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Thread: Rendering many 2D texture quads

  1. #1
    Junior Member Newbie
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    Rendering many 2D texture quads

    I'm creating my own graphics engine (for educational purposes), in which I'd like to render hundreds of texture quads in a 3D world. I'm new to OpenGL, but have followed multiple tutorials on the subject. I have a "decent" understanding of what I'm doing. However there is just one aspect I can't seem to grasp, correct use of VBOs.


    These are the following ways I've thought of using them:

    1. Each textured quad(game object's renderComp) has it's own VBO containing vertex data(vertices, texture coords, colors)
    -Pros: Easy to implement, adding/removing objects to render would be as simple as creating/deleting VBOs
    -Cons: The VBOs would be so small that it'd be a huge performance hit to Bind/Draw/Unbind every VBO each frame

    2. Have one(potentially more if it fills up) VBO containing ALL the textured quads vertex data interleaved
    -Pros: Only 1 Bind/Draw/Unbind call per frame, should provide much better performance
    -Cons: I have no idea how to keep track of what vertex data belongs to which game object. I could ADD to the VBO, but have no idea how I would remove (no longer render) from the VBO. (Unless I delete, recreate the whole VBO each time I remove something).


    3. Have a STATIC VBO for objects that won't be changed i.e. Map, and have an additional VBO for objects that will be created/deleted at runtime.
    -Pros: Same as #1 with a slight performance boost (less GL calls)
    -Cons: Still more calls than I would prefer


    I feel like there is something I am missing here. Could someone fill me in?

  2. #2
    Senior Member OpenGL Pro
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    You have pretty much covered it. When you have dynamic objects you will always need secondary data to link the object to the VBO. A slight variation is to have an index buffer for dynamic objects. This way you can "delete" an object by rebuilding the index buffer removing the indices associated with the object and just leave the vertices in the vertex buffer. This can be a little quicker. You can always garbage collect the vertices if you need to. Sizing you buffers is important for the space-speed trade-off. Game engines are a little easier for this since much of the data will be static. If you have a large world you will strike a secondary problem that you cannot load all you data at once.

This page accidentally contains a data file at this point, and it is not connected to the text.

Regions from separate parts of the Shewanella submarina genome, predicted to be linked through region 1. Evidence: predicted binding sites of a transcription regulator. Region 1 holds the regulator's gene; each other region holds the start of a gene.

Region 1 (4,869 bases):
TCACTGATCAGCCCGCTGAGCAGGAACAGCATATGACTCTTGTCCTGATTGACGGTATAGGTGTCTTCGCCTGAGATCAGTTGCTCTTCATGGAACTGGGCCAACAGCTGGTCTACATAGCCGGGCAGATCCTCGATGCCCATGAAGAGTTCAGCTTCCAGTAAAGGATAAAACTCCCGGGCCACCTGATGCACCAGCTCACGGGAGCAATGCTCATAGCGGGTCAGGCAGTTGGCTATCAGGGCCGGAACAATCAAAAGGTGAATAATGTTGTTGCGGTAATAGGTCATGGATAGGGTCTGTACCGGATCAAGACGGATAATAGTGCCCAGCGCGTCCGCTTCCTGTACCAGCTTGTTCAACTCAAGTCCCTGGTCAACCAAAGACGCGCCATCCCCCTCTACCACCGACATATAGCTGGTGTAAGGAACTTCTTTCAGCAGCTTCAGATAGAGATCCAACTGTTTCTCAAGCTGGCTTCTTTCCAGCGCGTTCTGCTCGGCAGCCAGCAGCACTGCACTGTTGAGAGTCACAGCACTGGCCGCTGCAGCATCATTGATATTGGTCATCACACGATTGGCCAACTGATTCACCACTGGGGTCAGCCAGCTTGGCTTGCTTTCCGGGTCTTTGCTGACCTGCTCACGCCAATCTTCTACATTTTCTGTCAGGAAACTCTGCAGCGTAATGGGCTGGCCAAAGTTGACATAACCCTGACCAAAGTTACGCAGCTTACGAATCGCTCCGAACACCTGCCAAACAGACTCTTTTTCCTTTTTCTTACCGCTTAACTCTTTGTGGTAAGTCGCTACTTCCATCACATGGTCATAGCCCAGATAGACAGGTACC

3. #3
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    Thank you so much! I'm glad to know I'm at least working towards the right direction. I appreciate the vertex/index buffer idea! Once I have a prototype up and running I'll have to give it a try to see the performance boost.

    I figure even if I do have a large world, I could use a number of culling methods to fix the "cannot load all the data at once" problem. Right?

  4. #4
    Senior Member OpenGL Pro
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    I figure even if I do have a large world, I could use a number of culling methods to fix the "cannot load all the data at once" problem. Right?
    The main problem is that you will have to rebuild your static object vbos. So now you will need a more intelligent way to group objects at load time - this is usually some sort of tree structure.

  5. #5
    Junior Member Newbie
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    Ahhhh you're completely right, thanks for putting that in perspective. I don't think my world will be THAT large, but if I encounter the issue I'll know exactly what to do! Thanks for your help!

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